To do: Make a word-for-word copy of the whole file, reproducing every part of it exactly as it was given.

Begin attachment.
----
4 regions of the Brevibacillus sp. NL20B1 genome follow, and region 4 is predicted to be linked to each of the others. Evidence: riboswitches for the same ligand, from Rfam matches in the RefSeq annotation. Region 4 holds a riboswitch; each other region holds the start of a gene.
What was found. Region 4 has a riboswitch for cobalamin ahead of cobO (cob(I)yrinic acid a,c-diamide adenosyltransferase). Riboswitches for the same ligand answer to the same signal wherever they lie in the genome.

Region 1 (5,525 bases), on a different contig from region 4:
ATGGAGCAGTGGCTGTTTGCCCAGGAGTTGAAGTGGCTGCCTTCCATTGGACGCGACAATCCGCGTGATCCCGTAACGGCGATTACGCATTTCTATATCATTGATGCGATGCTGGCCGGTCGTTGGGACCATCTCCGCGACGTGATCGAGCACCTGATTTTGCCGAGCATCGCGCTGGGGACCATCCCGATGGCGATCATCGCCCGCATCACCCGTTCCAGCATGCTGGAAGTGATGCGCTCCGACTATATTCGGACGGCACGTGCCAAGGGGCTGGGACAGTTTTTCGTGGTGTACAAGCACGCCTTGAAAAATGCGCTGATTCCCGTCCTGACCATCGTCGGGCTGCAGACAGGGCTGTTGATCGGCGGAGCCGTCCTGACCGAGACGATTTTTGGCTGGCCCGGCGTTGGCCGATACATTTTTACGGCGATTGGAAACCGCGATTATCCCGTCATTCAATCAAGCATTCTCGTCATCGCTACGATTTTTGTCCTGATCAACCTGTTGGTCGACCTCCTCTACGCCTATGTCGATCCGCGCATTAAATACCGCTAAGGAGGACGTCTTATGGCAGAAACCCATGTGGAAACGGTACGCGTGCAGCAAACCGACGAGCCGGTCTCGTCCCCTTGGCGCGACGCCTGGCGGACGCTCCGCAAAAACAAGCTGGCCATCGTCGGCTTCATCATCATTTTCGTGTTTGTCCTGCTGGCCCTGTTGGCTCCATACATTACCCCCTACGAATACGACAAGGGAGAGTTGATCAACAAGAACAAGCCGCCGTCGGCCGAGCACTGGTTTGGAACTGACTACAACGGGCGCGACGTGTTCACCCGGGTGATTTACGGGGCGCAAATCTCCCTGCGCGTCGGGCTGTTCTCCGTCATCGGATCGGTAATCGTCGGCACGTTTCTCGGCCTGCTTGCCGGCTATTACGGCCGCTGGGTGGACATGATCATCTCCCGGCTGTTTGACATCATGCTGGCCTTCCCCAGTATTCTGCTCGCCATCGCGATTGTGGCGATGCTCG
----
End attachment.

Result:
4 regions of the Brevibacillus sp. NL20B1 genome follow, and region 4 is predicted to be linked to each of the others. Evidence: riboswitches for the same ligand, from Rfam matches in the RefSeq annotation. Region 4 holds a riboswitch; each other region holds the start of a gene.
What was found. Region 4 has a riboswitch for cobalamin ahead of cobO (cob(I)yrinic acid a,c-diamide adenosyltransferase). Riboswitches for the same ligand answer to the same signal wherever they lie in the genome.

Region 1 (5,525 bases), on a different contig from region 4:
ATGGAGCAGTGGCTGTTTGCCCAGGAGTTGAAGTGGCTGCCTTCCATTGGACGCGACAATCCGCGTGATCCCGTAACGGCGATTACGCATTTCTATATCATTGATGCGATGCTGGCCGGTCGTTGGGACCATCTCCGCGACGTGATCGAGCACCTGATTTTGCCGAGCATCGCGCTGGGGACCATCCCGATGGCGATCATCGCCCGCATCACCCGTTCCAGCATGCTGGAAGTGATGCGCTCCGACTATATTCGGACGGCACGTGCCAAGGGGCTGGGACAGTTTTTCGTGGTGTACAAGCACGCCTTGAAAAATGCGCTGATTCCCGTCCTGACCATCGTCGGGCTGCAGACAGGGCTGTTGATCGGCGGAGCCGTCCTGACCGAGACGATTTTTGGCTGGCCCGGCGTTGGCCGATACATTTTTACGGCGATTGGAAACCGCGATTATCCCGTCATTCAATCAAGCATTCTCGTCATCGCTACGATTTTTGTCCTGATCAACCTGTTGGTCGACCTCCTCTACGCCTATGTCGATCCGCGCATTAAATACCGCTAAGGAGGACGTCTTATGGCAGAAACCCATGTGGAAACGGTACGCGTGCAGCAAACCGACGAGCCGGTCTCGTCCCCTTGGCGCGACGCCTGGCGGACGCTCCGCAAAAACAAGCTGGCCATCGTCGGCTTCATCATCATTTTCGTGTTTGTCCTGCTGGCCCTGTTGGCTCCATACATTACCCCCTACGAATACGACAAGGGAGAGTTGATCAACAAGAACAAGCCGCCGTCGGCCGAGCACTGGTTTGGAACTGACTACAACGGGCGCGACGTGTTCACCCGGGTGATTTACGGGGCGCAAATCTCCCTGCGCGTCGGGCTGTTCTCCGTCATCGGATCGGTAATCGTCGGCACGTTTCTCGGCCTGCTTGCCGGCTATTACGGCCGCTGGGTGGACATGATCATCTCCCGGCTGTTTGACATCATGCTGGCCTTCCCCAGTATTCTGCTCGCCATCGCGATTGTGGCGATGCTCG